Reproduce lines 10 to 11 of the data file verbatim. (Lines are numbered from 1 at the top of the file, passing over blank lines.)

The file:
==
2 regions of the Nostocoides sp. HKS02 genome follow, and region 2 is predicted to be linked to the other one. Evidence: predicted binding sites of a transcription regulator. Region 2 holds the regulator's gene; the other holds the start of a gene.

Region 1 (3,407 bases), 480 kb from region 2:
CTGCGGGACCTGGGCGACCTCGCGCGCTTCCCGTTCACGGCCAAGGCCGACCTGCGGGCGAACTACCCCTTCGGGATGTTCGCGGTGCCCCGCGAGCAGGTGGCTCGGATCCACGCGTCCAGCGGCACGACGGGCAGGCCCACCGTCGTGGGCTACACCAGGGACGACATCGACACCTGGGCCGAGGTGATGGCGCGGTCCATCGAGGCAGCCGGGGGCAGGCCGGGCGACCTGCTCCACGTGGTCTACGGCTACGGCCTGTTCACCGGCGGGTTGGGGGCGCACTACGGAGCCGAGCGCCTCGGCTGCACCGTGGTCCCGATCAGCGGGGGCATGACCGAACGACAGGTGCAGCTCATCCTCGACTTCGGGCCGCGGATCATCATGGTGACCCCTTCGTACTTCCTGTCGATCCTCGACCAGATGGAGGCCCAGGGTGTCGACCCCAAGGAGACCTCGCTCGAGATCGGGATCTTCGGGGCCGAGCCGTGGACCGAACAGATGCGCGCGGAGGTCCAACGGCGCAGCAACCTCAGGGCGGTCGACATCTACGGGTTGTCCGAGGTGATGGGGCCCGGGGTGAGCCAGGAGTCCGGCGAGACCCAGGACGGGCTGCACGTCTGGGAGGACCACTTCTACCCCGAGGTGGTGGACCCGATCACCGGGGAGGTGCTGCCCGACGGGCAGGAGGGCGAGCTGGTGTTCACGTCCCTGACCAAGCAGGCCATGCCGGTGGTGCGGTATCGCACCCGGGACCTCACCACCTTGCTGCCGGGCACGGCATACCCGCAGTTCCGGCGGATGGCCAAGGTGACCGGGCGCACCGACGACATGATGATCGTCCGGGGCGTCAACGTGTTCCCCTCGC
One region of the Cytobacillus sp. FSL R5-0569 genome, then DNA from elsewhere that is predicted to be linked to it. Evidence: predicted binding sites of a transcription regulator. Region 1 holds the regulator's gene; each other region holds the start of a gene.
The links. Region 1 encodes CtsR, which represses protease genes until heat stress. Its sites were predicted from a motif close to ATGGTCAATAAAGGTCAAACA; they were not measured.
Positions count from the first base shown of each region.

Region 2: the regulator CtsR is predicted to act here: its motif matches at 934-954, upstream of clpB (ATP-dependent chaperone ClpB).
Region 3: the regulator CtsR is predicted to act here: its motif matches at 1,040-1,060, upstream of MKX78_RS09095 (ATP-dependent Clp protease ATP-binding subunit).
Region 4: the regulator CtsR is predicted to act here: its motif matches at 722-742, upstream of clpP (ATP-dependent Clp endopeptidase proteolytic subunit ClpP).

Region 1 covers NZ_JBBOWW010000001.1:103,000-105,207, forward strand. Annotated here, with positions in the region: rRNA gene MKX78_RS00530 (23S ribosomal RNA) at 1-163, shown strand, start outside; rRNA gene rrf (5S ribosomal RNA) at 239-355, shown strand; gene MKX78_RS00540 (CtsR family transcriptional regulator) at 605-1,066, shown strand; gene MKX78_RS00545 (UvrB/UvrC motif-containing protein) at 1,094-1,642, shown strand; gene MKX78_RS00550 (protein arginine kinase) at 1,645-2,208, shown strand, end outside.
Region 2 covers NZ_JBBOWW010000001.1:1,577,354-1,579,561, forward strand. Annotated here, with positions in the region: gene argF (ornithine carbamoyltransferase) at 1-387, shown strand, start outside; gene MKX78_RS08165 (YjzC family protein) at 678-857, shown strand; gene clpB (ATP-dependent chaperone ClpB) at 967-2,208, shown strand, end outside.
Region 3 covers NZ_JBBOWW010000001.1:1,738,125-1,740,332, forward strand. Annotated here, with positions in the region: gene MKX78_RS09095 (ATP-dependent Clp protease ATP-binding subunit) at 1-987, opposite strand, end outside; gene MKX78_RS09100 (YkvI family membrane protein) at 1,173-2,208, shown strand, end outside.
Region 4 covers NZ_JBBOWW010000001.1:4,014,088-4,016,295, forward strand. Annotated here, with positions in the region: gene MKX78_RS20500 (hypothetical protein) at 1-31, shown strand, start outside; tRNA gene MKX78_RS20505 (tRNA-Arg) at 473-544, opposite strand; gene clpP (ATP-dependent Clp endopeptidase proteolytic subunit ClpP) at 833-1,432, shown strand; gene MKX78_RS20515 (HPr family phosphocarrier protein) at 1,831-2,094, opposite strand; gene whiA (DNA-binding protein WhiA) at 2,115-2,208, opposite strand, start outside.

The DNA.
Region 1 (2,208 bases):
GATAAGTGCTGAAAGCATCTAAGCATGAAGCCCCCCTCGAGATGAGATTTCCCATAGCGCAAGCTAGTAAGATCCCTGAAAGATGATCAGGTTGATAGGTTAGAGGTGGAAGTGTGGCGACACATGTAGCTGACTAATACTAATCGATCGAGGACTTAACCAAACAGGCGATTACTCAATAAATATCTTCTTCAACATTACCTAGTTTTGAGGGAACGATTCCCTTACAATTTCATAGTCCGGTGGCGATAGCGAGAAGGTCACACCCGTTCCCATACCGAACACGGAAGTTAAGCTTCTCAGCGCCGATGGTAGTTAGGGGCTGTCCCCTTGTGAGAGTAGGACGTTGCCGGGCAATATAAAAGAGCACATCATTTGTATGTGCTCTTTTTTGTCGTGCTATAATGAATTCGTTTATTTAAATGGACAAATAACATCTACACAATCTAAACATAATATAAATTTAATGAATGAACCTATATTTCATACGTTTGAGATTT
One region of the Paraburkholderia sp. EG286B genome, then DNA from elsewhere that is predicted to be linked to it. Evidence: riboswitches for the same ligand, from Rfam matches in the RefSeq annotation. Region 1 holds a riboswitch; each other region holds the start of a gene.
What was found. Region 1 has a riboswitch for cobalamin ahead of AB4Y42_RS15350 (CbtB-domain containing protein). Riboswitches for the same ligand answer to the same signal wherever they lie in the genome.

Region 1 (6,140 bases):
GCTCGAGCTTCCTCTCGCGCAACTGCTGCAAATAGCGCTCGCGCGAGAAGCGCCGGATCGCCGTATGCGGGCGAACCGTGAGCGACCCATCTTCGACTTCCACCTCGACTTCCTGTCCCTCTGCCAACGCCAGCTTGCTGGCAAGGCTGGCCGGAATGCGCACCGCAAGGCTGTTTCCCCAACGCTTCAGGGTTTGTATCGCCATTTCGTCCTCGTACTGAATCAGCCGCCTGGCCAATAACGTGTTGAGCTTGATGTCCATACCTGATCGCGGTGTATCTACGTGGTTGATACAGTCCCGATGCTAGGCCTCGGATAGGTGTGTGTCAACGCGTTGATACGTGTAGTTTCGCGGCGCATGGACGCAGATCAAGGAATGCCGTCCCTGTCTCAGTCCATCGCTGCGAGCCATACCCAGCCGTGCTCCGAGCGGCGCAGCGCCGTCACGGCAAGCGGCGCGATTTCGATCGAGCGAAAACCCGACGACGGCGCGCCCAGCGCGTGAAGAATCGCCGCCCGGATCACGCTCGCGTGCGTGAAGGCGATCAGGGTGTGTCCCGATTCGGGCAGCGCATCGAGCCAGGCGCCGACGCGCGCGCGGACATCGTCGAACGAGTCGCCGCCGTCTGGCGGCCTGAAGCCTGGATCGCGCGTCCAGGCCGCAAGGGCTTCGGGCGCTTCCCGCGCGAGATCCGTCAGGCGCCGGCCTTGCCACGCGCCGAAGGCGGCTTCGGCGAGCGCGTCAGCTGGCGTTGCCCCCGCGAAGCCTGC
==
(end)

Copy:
Region 1 covers NZ_JBBOWW010000001.1:103,000-105,207, forward strand. Annotated here, with positions in the region: rRNA gene MKX78_RS00530 (23S ribosomal RNA) at 1-163, shown strand, start outside; rRNA gene rrf (5S ribosomal RNA) at 239-355, shown strand; gene MKX78_RS00540 (CtsR family transcriptional regulator) at 605-1,066, shown strand; gene MKX78_RS00545 (UvrB/UvrC motif-containing protein) at 1,094-1,642, shown strand; gene MKX78_RS00550 (protein arginine kinase) at 1,645-2,208, shown strand, end outside.
Region 2 covers NZ_JBBOWW010000001.1:1,577,354-1,579,561, forward strand. Annotated here, with positions in the region: gene argF (ornithine carbamoyltransferase) at 1-387, shown strand, start outside; gene MKX78_RS08165 (YjzC family protein) at 678-857, shown strand; gene clpB (ATP-dependent chaperone ClpB) at 967-2,208, shown strand, end outside.